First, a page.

Cost pressures increase tremendously on mature markets since areas for growth are no longer viable. Managers must effectively manage processes and supply chain to maximize profits in a mature market industry. PM offers centralized efforts that are dedicated to improving the practice and results of the organizations project management. The challenges for implementing the PM at Attack are roughly the same most companies have had to overcome in implementing Amos. Some of Attack’s challenges are as follows: Lack of recognition of value of PM to the organization and evaluating the effectiveness of the PM within the organization –
Because many mature organization view PM as Just another reporting mechanism for senior management, it will be difficult for Strider and Nelson to get the functional areas to recognize the real value/output of the PM. Strider’s concern was how would implementing the PM change the organizational culture. Would implementing too quickly raise red flags? Persons outside the PM will have reservations because to them, the PM cannot get the project done, they are not the ones writing code, installing servers, meeting with users or dealing with customers.
The challenge is eating these units to realize the value of the PM even though the PM might not PM show value of best practices and rigid centralized planning, control and methodologies? It is easier to make a case for implementing the PM than it is to provide measurements or metrics to measure the success of the implementation or the effectiveness of the PM once implemented. Another challenge of implementing the PM at Attack is the failure to decide of the type of PM that will be implemented. After a year in existence, all the executives are still not on board with he idea of a PM and its necessities.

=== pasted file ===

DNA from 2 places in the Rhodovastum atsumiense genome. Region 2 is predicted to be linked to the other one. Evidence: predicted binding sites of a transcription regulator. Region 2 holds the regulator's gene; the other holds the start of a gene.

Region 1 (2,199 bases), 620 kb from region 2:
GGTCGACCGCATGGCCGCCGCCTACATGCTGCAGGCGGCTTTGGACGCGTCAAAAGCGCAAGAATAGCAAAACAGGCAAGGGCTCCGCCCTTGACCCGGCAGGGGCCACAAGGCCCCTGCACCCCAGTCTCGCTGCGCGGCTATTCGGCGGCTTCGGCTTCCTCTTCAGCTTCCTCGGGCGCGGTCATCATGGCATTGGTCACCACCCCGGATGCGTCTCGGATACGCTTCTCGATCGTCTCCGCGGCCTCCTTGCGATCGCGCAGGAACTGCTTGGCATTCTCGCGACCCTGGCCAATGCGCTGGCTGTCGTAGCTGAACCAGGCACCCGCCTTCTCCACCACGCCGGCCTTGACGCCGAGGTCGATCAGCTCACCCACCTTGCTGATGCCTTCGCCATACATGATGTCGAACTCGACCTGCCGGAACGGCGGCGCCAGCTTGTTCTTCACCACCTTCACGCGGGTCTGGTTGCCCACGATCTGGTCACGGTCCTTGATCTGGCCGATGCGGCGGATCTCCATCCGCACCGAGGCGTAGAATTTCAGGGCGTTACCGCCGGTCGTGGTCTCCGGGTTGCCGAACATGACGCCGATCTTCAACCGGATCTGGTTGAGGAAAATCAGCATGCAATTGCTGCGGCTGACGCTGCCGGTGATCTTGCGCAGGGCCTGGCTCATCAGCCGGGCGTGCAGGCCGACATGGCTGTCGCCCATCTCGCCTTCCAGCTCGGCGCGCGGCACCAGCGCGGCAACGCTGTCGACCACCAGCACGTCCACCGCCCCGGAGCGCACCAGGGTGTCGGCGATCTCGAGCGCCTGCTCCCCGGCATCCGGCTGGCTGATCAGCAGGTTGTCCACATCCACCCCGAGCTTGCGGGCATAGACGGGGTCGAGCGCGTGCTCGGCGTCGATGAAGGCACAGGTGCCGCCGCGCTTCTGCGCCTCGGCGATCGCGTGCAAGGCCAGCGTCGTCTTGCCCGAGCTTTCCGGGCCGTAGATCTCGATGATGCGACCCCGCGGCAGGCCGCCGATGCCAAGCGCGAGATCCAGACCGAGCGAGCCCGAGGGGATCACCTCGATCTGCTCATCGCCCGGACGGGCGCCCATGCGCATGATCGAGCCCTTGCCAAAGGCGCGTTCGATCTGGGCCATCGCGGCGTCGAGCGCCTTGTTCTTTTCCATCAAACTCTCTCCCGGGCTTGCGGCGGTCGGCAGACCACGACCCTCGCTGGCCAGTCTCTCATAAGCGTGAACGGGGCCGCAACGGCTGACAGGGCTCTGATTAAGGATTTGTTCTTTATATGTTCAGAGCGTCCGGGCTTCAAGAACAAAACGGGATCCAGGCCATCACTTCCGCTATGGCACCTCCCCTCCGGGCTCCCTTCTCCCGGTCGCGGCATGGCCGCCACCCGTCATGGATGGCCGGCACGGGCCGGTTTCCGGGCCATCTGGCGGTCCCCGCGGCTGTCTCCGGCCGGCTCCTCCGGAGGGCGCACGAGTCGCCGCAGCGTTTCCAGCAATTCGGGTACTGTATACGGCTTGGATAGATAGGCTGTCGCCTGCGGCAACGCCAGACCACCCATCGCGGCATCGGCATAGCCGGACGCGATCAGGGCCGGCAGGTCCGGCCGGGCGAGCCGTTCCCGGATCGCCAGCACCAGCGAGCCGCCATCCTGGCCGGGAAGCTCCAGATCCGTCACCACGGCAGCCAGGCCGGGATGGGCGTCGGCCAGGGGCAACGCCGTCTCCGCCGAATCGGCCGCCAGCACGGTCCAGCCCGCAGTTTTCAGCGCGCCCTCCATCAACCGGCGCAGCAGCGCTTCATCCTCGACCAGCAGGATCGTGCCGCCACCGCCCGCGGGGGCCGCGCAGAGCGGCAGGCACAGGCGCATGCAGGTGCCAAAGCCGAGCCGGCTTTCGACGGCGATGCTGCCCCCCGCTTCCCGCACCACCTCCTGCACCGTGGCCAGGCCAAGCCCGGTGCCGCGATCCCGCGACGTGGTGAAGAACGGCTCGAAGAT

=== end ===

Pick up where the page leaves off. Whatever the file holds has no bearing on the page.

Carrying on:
Strider is still debating with himself about the type of PM structure that is right for the organization. For effective PM implementation, the PM teams need to have a strictly defined hierarchy with the organizational structure. Sponsors, direct and indirect reports and other relationships to the PM need to be clearly defined. These steps are required for the PM to be efficient and effective. Another challenge of implementation is a rigid corporate culture and failure to manage organizational resistance to change.
Strider understood Attack was moving from an organization that had no formal project management to a company that would like to be very formal. He understood the forces opposing the PM implementation can be overwhelming at times. He understood the resistance from the IT organization and also understood the resistance culturally within Attack. He believed he had only two choices, conform the PM to culture and survive or fight the culture and fail. He decided to work within the culture and to develop forces that would promote the PM and overcome these entrenched cultural resistances.
These efforts would include mentoring, coaching and training that would be provided by the PM team to other functioning areas. Would this hybrid approach work? These are questions that only time and reflection will answer. Conclusion: There is a saying in project management, “if you cannot measure, you cannot control and if you cannot control, you cannot manage”. PM solves this for organizations that take the time to implement a suitable and effective PM. By continuing with its implementation strategy, Attack PM should be able to enhance its reputation and s a result gain top to bottom recognition and organizational support.
Implementing sound methodologies and project management best practices within an organization can definitely affect the bottom line in a positive way. Attack at this point in the maturing market can least afford to continue doing business as usual. Organizational and cultural resistance might be an issue but it is up to the executives, functional managers and project managers to mentor and educate the larger organization to the benefit to implementing PM and project management practices that will have a costive effect on the company long term.